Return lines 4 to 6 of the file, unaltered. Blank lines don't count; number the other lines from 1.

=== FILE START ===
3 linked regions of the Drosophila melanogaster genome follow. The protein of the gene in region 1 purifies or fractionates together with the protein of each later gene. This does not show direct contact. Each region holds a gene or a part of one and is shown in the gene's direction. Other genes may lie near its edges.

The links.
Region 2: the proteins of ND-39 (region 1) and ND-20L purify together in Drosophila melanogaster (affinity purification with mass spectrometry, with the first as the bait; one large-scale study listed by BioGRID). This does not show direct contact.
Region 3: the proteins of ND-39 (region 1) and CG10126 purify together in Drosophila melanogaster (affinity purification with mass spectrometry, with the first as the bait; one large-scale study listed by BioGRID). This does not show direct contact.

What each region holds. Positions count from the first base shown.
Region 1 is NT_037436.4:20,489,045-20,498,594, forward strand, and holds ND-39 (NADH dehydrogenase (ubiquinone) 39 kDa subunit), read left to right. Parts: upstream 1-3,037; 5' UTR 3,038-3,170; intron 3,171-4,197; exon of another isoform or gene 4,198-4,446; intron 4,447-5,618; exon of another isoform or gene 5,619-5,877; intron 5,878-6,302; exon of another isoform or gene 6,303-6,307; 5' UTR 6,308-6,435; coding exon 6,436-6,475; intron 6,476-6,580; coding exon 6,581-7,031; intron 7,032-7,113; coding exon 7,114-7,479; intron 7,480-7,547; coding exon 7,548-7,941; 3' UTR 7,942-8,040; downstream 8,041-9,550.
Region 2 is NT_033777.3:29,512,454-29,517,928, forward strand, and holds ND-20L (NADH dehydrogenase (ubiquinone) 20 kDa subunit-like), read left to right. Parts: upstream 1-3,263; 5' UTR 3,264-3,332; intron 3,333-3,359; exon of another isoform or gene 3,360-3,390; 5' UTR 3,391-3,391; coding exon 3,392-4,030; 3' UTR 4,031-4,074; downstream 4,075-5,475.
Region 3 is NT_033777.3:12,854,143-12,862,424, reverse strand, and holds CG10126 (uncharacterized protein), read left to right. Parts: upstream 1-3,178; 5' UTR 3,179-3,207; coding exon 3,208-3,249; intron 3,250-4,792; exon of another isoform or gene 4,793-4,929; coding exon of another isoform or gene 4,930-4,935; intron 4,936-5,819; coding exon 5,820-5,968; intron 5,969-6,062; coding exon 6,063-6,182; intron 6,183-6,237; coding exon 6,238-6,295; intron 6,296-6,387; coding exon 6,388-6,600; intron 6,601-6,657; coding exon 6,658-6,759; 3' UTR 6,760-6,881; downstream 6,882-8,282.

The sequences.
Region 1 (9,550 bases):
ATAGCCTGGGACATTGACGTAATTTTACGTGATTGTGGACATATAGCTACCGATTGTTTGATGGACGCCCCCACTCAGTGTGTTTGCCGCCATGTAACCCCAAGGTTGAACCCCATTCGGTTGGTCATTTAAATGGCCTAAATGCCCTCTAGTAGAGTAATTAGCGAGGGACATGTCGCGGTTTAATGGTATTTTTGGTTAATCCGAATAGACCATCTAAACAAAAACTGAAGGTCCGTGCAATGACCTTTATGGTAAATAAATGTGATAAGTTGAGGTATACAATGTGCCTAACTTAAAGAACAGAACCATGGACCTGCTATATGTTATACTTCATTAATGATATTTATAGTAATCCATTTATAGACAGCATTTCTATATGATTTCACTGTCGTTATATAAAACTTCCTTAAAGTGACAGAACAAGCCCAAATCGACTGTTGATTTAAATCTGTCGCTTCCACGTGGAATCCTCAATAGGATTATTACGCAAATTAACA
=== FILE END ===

Region 3: the proteins of ND-39 (region 1) and CG10126 purify together in Drosophila melanogaster (affinity purification with mass spectrometry, with the first as the bait; one large-scale study listed by BioGRID). This does not show direct contact.

What each region holds. Positions count from the first base shown.
Region 1 is NT_037436.4:20,489,045-20,498,594, forward strand, and holds ND-39 (NADH dehydrogenase (ubiquinone) 39 kDa subunit), read left to right. Parts: upstream 1-3,037; 5' UTR 3,038-3,170; intron 3,171-4,197; exon of another isoform or gene 4,198-4,446; intron 4,447-5,618; exon of another isoform or gene 5,619-5,877; intron 5,878-6,302; exon of another isoform or gene 6,303-6,307; 5' UTR 6,308-6,435; coding exon 6,436-6,475; intron 6,476-6,580; coding exon 6,581-7,031; intron 7,032-7,113; coding exon 7,114-7,479; intron 7,480-7,547; coding exon 7,548-7,941; 3' UTR 7,942-8,040; downstream 8,041-9,550.